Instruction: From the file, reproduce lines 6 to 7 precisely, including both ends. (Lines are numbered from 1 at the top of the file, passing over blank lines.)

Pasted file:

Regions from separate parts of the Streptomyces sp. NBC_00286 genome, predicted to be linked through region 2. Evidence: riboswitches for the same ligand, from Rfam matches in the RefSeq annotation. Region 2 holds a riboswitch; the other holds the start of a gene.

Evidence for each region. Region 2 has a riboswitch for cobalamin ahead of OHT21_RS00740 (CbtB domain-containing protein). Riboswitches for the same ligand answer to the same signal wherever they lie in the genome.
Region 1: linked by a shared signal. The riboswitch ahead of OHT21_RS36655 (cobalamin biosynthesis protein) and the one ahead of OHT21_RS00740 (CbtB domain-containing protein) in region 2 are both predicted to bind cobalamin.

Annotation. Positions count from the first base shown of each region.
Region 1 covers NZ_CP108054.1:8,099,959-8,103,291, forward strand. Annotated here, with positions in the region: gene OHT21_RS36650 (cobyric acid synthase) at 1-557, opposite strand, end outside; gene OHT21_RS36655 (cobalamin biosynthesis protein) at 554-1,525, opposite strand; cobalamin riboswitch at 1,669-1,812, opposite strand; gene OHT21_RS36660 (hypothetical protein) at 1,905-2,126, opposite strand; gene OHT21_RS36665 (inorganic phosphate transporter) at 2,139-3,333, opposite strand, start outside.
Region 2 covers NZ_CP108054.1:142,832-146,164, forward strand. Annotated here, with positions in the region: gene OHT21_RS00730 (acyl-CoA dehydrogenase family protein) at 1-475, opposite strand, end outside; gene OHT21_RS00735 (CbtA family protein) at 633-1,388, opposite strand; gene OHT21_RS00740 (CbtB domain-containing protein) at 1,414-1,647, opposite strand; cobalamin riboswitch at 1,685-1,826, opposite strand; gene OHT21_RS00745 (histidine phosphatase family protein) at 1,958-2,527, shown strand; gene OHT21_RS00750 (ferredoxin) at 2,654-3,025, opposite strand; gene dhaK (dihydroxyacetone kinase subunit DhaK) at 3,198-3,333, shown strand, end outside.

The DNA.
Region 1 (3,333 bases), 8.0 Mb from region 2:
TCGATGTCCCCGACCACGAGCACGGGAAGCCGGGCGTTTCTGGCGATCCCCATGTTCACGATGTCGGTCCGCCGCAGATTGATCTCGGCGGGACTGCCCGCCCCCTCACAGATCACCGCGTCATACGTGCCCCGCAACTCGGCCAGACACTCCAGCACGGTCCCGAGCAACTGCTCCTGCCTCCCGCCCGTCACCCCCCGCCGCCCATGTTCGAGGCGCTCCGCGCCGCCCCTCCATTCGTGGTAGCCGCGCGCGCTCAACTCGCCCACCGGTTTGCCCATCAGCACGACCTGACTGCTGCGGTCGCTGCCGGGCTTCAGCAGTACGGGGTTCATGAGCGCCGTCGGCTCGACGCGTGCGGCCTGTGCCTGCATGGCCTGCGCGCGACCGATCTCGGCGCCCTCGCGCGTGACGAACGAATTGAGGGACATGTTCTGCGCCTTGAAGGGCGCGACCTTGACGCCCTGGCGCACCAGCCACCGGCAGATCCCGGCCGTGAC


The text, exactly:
Region 2 covers NZ_CP108054.1:142,832-146,164, forward strand. Annotated here, with positions in the region: gene OHT21_RS00730 (acyl-CoA dehydrogenase family protein) at 1-475, opposite strand, end outside; gene OHT21_RS00735 (CbtA family protein) at 633-1,388, opposite strand; gene OHT21_RS00740 (CbtB domain-containing protein) at 1,414-1,647, opposite strand; cobalamin riboswitch at 1,685-1,826, opposite strand; gene OHT21_RS00745 (histidine phosphatase family protein) at 1,958-2,527, shown strand; gene OHT21_RS00750 (ferredoxin) at 2,654-3,025, opposite strand; gene dhaK (dihydroxyacetone kinase subunit DhaK) at 3,198-3,333, shown strand, end outside.

The DNA.